The 2013 Lexus GS was evaluated by the IIHS (Insurance Institute for Highway Safety) and the vehicle received a “Good” overall rating, the highest one available. The actual tests were conducted by Toyota as part of a crash test verification, with the Institute offering the ratings based on these.
During the frontal impact test, a moderate overlap one, the dummy movements was kept under control, but its head hit the roof rail during the rebound phase. This didn’t affect the rating as the acceleration resulting from the impact was low.
The side impact test results showed a low risk of significant injuries for the driver and the same was true for the rear passenger, with one exception. We’re referring to the head protection, as the dummy’s head went past the side curtain airbag and was hit by the window sill. No high head injury measures resulted from this, but the car received an “Adequate” head protection rating for the rear passenger. Nevertheless, the overall rating for the side impact is “Good”.
The tests also included a roof strength one, where a metal plate is pressed against one corner of the car’s roof. The GS also received a “Good” rating here, with its strength-to-weight ration being situated close to the class average.
To achieve the aforementioned ratings, engineers fitted the GS with an array of safety features and we’ll start with the ones you don’t want to use. The car’s passive safety systems include 10 airbags, two frontal ones, individual seat-mounted ones for front and rear occupants, side curtain airbags, as well as knee airbags for the driver and front passenger.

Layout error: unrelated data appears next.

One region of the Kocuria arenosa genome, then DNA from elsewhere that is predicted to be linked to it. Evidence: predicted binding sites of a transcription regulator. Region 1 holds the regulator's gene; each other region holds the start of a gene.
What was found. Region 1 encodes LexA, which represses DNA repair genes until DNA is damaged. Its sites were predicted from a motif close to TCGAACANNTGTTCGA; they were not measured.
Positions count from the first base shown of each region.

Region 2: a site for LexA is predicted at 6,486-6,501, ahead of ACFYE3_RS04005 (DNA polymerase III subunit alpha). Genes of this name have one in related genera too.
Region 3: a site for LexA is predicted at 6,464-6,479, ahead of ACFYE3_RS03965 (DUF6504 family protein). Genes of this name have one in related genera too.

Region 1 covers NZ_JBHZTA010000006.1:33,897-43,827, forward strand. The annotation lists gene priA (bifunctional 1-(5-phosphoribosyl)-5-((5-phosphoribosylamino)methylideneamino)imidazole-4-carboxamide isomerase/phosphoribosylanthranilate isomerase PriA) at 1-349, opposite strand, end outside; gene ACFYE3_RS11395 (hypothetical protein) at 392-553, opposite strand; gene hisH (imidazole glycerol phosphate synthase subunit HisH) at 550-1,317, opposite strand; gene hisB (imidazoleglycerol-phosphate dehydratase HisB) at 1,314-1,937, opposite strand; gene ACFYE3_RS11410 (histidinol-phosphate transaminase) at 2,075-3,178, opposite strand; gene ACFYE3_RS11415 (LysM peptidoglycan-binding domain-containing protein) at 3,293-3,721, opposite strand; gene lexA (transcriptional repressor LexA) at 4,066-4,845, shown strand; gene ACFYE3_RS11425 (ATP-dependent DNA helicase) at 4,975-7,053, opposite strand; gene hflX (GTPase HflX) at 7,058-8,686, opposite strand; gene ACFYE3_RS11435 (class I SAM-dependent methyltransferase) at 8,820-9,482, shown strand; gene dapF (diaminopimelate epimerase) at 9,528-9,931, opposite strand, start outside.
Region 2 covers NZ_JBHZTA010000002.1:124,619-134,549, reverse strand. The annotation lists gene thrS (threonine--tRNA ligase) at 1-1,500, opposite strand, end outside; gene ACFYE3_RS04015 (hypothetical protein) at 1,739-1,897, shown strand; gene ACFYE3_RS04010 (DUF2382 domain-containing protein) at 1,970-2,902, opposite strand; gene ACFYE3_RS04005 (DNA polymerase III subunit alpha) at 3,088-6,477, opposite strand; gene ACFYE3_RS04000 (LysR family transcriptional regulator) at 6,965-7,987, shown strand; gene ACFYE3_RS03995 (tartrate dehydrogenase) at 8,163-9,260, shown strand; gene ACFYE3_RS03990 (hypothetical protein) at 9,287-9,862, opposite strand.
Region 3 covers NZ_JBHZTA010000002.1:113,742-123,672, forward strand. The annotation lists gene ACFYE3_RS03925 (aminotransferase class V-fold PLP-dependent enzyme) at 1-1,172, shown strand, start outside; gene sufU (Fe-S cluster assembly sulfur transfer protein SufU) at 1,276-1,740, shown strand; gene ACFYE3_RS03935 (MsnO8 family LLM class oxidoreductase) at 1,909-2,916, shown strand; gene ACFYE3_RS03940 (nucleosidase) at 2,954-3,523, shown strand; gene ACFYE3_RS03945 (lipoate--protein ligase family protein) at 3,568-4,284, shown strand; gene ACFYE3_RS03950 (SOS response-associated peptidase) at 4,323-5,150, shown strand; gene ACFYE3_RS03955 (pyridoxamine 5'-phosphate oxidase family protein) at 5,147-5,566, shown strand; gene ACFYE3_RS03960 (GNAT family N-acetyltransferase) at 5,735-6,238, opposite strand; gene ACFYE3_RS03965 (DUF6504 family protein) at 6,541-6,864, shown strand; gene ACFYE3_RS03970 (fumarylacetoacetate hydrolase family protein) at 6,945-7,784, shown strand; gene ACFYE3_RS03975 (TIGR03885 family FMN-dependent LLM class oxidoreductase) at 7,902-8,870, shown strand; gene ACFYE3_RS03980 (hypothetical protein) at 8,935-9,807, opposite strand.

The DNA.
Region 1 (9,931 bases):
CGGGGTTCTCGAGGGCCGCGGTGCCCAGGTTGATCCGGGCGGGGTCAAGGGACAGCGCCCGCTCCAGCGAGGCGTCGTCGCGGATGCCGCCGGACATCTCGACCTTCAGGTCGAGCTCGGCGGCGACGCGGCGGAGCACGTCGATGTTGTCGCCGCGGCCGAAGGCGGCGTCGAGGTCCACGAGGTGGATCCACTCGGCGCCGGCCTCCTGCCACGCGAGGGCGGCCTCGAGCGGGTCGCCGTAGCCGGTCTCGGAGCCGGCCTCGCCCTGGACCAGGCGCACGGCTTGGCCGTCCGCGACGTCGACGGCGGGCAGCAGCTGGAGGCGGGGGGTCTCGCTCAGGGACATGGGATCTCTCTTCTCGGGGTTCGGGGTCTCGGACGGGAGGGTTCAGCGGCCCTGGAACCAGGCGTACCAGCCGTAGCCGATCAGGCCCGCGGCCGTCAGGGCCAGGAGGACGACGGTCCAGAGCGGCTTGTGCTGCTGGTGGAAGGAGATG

In addition to that, the front seats use a Whiplash Injury Lessening (WIL) feature that limits space between the headrest and the head of the occupant, aiming to reduce the whiplash injuries.
The active safety front is led by multiple optional features, starting with the per-collision one. This relies on the dynamic cruise control’s radar to monitor the road ahead and warns the driver in the even of an imminent collision. It also uses an infrared camera that monitors the driver’s eyes. If the system detects an imminent collision and the driver doesn’t seem to be looking ahead, it will send an early warning. Should the driver not respond, the system can apply light braking pressure up to two seconds before the crash.
The list of available active safety features includes Lane Departure Warning and Lane Keep Assist, which can use light steering inputs to keep the car in its lane, a Head Up Display, a Night Vision System, as well as a Blind Spot Monitor.Continue reading